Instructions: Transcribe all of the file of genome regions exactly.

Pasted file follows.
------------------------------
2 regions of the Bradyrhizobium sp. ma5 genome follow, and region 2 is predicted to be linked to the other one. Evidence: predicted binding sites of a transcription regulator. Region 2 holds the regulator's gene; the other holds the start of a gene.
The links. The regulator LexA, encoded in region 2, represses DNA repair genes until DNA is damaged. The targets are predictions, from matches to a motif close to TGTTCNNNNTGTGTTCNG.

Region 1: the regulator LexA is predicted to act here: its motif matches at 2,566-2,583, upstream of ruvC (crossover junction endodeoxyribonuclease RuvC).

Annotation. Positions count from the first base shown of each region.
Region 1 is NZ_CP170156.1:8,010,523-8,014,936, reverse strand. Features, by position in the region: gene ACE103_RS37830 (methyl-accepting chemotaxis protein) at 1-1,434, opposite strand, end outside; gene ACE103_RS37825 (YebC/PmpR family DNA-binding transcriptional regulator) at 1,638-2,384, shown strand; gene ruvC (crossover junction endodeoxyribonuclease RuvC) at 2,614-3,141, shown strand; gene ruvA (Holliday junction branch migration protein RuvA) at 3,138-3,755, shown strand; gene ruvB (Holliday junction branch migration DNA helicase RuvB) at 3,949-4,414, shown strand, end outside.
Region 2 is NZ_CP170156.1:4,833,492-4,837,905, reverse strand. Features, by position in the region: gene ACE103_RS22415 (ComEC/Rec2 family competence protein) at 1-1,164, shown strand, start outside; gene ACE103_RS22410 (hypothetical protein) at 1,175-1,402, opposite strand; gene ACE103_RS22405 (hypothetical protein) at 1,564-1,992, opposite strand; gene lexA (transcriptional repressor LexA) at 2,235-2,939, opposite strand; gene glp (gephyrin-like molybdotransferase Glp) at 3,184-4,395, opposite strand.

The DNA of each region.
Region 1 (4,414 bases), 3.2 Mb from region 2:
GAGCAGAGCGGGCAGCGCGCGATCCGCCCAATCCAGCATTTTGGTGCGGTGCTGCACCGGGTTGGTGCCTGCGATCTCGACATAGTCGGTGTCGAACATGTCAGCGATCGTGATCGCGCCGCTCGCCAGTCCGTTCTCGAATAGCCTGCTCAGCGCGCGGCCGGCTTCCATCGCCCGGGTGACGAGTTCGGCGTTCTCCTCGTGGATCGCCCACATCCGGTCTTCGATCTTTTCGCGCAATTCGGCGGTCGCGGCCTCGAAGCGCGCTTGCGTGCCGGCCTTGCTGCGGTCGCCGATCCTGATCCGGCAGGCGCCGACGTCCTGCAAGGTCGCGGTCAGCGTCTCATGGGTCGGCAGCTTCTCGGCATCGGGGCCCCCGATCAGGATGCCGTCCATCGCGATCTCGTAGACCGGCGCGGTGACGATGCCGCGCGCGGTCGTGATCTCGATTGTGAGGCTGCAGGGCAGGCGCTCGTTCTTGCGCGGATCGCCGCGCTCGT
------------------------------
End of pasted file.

2 regions of the Bradyrhizobium sp. ma5 genome follow, and region 2 is predicted to be linked to the other one. Evidence: predicted binding sites of a transcription regulator. Region 2 holds the regulator's gene; the other holds the start of a gene.
The links. The regulator LexA, encoded in region 2, represses DNA repair genes until DNA is damaged. The targets are predictions, from matches to a motif close to TGTTCNNNNTGTGTTCNG.

Region 1: the regulator LexA is predicted to act here: its motif matches at 2,566-2,583, upstream of ruvC (crossover junction endodeoxyribonuclease RuvC).

Annotation. Positions count from the first base shown of each region.
Region 1 is NZ_CP170156.1:8,010,523-8,014,936, reverse strand. Features, by position in the region: gene ACE103_RS37830 (methyl-accepting chemotaxis protein) at 1-1,434, opposite strand, end outside; gene ACE103_RS37825 (YebC/PmpR family DNA-binding transcriptional regulator) at 1,638-2,384, shown strand; gene ruvC (crossover junction endodeoxyribonuclease RuvC) at 2,614-3,141, shown strand; gene ruvA (Holliday junction branch migration protein RuvA) at 3,138-3,755, shown strand; gene ruvB (Holliday junction branch migration DNA helicase RuvB) at 3,949-4,414, shown strand, end outside.
Region 2 is NZ_CP170156.1:4,833,492-4,837,905, reverse strand. Features, by position in the region: gene ACE103_RS22415 (ComEC/Rec2 family competence protein) at 1-1,164, shown strand, start outside; gene ACE103_RS22410 (hypothetical protein) at 1,175-1,402, opposite strand; gene ACE103_RS22405 (hypothetical protein) at 1,564-1,992, opposite strand; gene lexA (transcriptional repressor LexA) at 2,235-2,939, opposite strand; gene glp (gephyrin-like molybdotransferase Glp) at 3,184-4,395, opposite strand.

The DNA of each region.
Region 1 (4,414 bases), 3.2 Mb from region 2:
GAGCAGAGCGGGCAGCGCGCGATCCGCCCAATCCAGCATTTTGGTGCGGTGCTGCACCGGGTTGGTGCCTGCGATCTCGACATAGTCGGTGTCGAACATGTCAGCGATCGTGATCGCGCCGCTCGCCAGTCCGTTCTCGAATAGCCTGCTCAGCGCGCGGCCGGCTTCCATCGCCCGGGTGACGAGTTCGGCGTTCTCCTCGTGGATCGCCCACATCCGGTCTTCGATCTTTTCGCGCAATTCGGCGGTCGCGGCCTCGAAGCGCGCTTGCGTGCCGGCCTTGCTGCGGTCGCCGATCCTGATCCGGCAGGCGCCGACGTCCTGCAAGGTCGCGGTCAGCGTCTCATGGGTCGGCAGCTTCTCGGCATCGGGGCCCCCGATCAGGATGCCGTCCATCGCGATCTCGTAGACCGGCGCGGTGACGATGCCGCGCGCGGTCGTGATCTCGATTGTGAGGCTGCAGGGCAGGCGCTCGTTCTTGCGCGGATCGCCGCGCTCGT